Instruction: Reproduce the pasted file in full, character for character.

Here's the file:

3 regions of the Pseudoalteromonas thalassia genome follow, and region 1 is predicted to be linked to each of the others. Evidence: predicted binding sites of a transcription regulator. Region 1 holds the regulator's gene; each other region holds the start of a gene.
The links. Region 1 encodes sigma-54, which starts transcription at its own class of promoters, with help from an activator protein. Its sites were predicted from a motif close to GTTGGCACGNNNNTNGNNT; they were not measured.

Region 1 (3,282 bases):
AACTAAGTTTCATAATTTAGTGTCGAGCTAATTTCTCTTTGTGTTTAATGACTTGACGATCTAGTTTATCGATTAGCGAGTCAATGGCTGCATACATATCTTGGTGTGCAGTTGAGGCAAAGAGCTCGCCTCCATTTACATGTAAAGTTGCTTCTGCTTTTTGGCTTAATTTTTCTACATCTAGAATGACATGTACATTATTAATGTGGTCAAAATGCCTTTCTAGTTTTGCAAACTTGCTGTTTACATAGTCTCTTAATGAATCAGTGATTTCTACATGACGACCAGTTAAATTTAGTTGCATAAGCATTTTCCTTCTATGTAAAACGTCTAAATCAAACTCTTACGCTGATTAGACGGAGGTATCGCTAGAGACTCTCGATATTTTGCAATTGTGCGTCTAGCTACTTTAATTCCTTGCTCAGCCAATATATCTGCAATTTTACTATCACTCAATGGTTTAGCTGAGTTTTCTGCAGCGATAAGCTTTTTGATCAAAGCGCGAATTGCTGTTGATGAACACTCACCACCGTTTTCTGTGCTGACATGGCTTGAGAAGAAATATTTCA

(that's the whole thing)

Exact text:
3 regions of the Pseudoalteromonas thalassia genome follow, and region 1 is predicted to be linked to each of the others. Evidence: predicted binding sites of a transcription regulator. Region 1 holds the regulator's gene; each other region holds the start of a gene.
The links. Region 1 encodes sigma-54, which starts transcription at its own class of promoters, with help from an activator protein. Its sites were predicted from a motif close to GTTGGCACGNNNNTNGNNT; they were not measured.

Region 1 (3,282 bases):
AACTAAGTTTCATAATTTAGTGTCGAGCTAATTTCTCTTTGTGTTTAATGACTTGACGATCTAGTTTATCGATTAGCGAGTCAATGGCTGCATACATATCTTGGTGTGCAGTTGAGGCAAAGAGCTCGCCTCCATTTACATGTAAAGTTGCTTCTGCTTTTTGGCTTAATTTTTCTACATCTAGAATGACATGTACATTATTAATGTGGTCAAAATGCCTTTCTAGTTTTGCAAACTTGCTGTTTACATAGTCTCTTAATGAATCAGTGATTTCTACATGACGACCAGTTAAATTTAGTTGCATAAGCATTTTCCTTCTATGTAAAACGTCTAAATCAAACTCTTACGCTGATTAGACGGAGGTATCGCTAGAGACTCTCGATATTTTGCAATTGTGCGTCTAGCTACTTTAATTCCTTGCTCAGCCAATATATCTGCAATTTTACTATCACTCAATGGTTTAGCTGAGTTTTCTGCAGCGATAAGCTTTTTGATCAAAGCGCGAATTGCTGTTGATGAACACTCACCACCGTTTTCTGTGCTGACATGGCTTGAGAAGAAATATTTCA